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Dog Owners Ticketed Near 606 for Letting Pups Off-Leash

By Alisa Hauser | May 10, 2016 9:49am
 Photos of dogs off leash in Chicago parks.
Dogs Off Leash in Chicago
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BUCKTOWN — Dog owners beware: letting your pup off-leash in The 606's parks may get you a ticket.

Sgt. Bob Kane, a Chicago Police spokesman, confirmed that three tickets were issued to dog owners in Churchill Park on a recent Friday afternoon.

Kane said that the Shakespeare District police officers have been "working with the community to educate them on the importance of keeping their dogs on leashes" and have issued "numerous warnings" to dog owners throughout the district.

Dog owners who allow their pets to play off leash can face a $300 fine and up to $10,000 plus jail time if an attack occurs while their animal is off leash, according to city code.

Kane said that the number of tickets issued to dog owners whose dogs were off-leash in the city this year was not readily available. But pet owners say they're seeing more enforcement.

"Historically, they have never given tickets but now they are," said a Bucktown resident who was playing with her dog inside of an enclosed dog-friendly area adjacent to an open field in Churchill Park, 1825 N. Damen Ave., on Sunday. The woman said a friend had gotten a $300 ticket the previous week while playing with his dog off leash in the field next to the dog park.

Jordan Levey, a Logan Square resident, who walks her dog in Churchill Park a few times each week, says she has seen police pull up and reprimand dog owners for having their dogs off-leash.

"I've even seen them taking photos of dog owners and threatening arrest," Levey said.

Ananda Breslof, president of the Walsh Park Advisory Council, said there have been "numerous complaints" about dogs off-leash in the park at 1722 N. Ashland Ave. Like Churchill Park, Walsh Park is also along The 606, an elevated trail that opened in June.

Breslof said people who let their dogs off-leash are showing "a lack of consideration towards the community, people who are afraid of dogs, children, dogs who are afraid of dogs and so on."

Breslof said she has heard the excuse from dog owners, "But it's only me!"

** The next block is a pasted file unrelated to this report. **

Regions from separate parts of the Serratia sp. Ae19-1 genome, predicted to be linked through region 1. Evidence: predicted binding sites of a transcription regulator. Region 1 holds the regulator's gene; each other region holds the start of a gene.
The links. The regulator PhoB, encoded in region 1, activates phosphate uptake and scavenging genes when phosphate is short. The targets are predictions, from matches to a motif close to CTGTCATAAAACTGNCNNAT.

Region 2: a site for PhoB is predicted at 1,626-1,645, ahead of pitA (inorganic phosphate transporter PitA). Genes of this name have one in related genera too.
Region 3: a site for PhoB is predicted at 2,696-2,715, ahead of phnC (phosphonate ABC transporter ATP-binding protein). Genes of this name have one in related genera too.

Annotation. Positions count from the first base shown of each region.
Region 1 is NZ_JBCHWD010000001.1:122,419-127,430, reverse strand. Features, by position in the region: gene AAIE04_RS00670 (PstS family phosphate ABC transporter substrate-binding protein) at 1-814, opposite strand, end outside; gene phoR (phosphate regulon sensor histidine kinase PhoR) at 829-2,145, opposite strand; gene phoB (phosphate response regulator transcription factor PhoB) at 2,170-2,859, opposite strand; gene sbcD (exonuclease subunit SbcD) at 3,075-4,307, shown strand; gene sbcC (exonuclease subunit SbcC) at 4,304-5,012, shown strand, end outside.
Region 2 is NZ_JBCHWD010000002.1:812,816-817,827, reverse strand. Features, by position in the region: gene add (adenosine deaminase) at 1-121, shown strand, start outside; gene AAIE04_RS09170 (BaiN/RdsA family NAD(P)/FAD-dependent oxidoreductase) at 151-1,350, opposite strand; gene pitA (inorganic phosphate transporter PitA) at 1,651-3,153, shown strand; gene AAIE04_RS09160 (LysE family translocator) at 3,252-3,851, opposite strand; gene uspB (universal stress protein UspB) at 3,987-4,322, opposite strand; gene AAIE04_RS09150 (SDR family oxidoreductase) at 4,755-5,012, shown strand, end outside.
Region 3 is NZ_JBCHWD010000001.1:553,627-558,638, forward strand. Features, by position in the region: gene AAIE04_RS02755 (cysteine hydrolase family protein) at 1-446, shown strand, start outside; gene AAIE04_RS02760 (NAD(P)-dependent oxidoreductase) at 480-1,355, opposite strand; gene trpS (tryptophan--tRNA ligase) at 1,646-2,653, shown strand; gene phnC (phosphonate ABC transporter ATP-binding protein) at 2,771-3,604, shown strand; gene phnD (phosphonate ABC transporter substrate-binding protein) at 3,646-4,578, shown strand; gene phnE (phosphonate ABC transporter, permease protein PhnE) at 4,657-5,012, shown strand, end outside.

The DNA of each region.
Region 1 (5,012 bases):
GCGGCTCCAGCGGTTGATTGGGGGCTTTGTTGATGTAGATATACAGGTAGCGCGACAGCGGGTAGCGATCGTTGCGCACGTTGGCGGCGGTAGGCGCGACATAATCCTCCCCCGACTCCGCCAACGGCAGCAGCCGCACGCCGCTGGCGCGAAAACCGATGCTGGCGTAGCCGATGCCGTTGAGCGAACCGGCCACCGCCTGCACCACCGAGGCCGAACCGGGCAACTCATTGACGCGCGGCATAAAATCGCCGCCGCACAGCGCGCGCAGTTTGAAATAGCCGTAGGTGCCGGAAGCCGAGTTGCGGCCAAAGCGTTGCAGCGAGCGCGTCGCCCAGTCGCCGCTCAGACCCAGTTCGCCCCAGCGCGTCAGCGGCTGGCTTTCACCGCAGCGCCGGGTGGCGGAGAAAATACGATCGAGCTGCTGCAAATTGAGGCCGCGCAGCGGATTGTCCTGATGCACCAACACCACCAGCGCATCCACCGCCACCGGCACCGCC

"One person leads to many others, all the time," Breslof said.

Jessica Maxey-Faulkner, a Chicago Park District spokeswoman, said "patrons should inform park employees of off-leash dogs" and pointed to the Chicago Park District Code, which prohibits unleashed dogs in any park areas besides "dog-friendly areas," commonly known as dog parks.

Curtis Scott owner of Curtis Scott Dog Training, 1532 N. Western Ave., said he sees five or six dogs in the area off-leash per day on the weekends, when the problem is most prevalent.

"Just because your dog is friendly, doesn't mean the dog you are approaching is. Usually when I say something [to the owner] they ignore me, or they act like, 'My dog is trained enough [to be off-leash] and why is yours not?' " Scott said.   

Scott says he is "all for ticketing" and fines getting slapped on off leash dog owners.

"You have to respect the rules," Scott said.

A spokeswoman for The Trust for Public Land, The 606's partner that oversaw the construction and management of the 2.7-mile long elevated trail and five ground-level parks, said police and the park district "will be your best resources" related to asking questions about dogs off-leash in The 606's parks.

In a recent e-newsletter, Ald. Scott Waguespack (32nd) warned of the dangers of allowing dogs to go off leash, such as "risking your pet's and others' safety" and inviting the possibility of another dog startling an off-leash dog.

Carley King, a Bucktown resident who was playing with two of her three dogs inside of an enclosed dog friendly area in Walsh Park on a recent Sunday, said that she thinks playing with a dog off-leash is OK as long as dog owners and dogs are the only ones in the park.

"If you want to keep dogs off-leash, you've got to wake up early or stay up late. Nobody is here at 6:30 a.m. I would not let my dog walk around when there are a bunch of kids in the park. I think people who let dogs off leash in this park when kids are here are a--holes," King said.

A woman named MacKenzie, who declined to share last name, was playing fetch with her Australian shepherd in Wicker Park's namesake park, 1425 N. Damen Ave., around 6:45 a.m. Monday. "I've been playing [off-leash] with my dog for two years. It has never been a problem," the woman said.

Adam Housely, president of the Wicker Park Dog Park, said that dogs off-leash is a problem "every weekend, especially in the morning."  Housely said he was not aware of any stepped up enforcement efforts by police in Wicker Park.

"It's on and off whether they enforce it or not," Housely said.

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